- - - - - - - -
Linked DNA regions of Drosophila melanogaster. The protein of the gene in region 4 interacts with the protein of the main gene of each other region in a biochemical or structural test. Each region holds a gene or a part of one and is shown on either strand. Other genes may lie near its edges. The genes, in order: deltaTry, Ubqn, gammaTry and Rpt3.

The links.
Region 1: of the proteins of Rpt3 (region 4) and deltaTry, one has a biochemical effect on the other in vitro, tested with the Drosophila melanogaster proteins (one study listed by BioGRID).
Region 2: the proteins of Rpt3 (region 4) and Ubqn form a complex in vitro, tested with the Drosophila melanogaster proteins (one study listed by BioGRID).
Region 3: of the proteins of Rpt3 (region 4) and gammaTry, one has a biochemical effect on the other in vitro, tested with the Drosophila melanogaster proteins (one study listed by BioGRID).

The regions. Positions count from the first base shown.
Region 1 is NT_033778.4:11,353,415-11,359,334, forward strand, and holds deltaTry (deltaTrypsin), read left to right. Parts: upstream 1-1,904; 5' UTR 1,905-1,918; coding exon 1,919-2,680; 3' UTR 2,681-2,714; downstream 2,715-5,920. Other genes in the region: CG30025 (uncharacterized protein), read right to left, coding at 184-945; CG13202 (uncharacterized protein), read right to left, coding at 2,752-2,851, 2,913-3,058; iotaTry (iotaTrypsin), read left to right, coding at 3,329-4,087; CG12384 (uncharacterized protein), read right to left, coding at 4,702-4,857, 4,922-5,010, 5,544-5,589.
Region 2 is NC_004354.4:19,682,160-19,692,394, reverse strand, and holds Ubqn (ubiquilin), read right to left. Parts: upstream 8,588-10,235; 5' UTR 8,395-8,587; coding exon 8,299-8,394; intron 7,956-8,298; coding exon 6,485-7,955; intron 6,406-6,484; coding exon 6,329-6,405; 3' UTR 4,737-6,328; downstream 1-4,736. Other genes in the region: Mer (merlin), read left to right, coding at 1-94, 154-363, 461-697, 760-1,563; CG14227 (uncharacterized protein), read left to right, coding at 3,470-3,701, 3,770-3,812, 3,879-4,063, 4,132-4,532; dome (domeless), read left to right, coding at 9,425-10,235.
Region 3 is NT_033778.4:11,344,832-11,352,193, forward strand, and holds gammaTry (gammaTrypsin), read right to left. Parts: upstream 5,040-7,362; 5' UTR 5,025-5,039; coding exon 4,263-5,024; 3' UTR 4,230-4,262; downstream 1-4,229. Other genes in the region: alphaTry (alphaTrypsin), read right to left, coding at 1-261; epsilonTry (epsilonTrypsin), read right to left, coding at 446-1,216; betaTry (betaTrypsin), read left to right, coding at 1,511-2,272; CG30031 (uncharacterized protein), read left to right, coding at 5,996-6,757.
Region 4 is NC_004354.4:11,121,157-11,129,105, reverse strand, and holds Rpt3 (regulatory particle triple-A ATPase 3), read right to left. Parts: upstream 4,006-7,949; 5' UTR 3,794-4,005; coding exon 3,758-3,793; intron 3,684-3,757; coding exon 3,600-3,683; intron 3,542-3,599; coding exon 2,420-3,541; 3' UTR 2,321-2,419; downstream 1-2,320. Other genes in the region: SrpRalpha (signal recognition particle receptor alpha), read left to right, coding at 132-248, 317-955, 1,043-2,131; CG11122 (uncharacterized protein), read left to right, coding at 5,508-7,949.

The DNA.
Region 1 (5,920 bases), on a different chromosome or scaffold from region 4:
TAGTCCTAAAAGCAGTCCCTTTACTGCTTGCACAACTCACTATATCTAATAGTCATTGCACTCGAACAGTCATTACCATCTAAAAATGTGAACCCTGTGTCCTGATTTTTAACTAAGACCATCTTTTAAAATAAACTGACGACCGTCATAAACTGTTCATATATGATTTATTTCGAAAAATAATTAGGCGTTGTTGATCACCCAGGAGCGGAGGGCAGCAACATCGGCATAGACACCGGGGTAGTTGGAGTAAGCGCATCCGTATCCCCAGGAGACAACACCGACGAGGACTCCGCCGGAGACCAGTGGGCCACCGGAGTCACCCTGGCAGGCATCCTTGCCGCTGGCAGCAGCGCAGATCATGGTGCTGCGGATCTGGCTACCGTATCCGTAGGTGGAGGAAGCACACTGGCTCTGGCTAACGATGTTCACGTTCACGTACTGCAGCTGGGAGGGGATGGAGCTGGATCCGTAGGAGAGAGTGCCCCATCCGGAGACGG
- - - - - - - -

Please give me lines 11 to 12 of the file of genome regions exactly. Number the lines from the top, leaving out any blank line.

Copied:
The DNA.
Region 1 (5,920 bases), on a different chromosome or scaffold from region 4: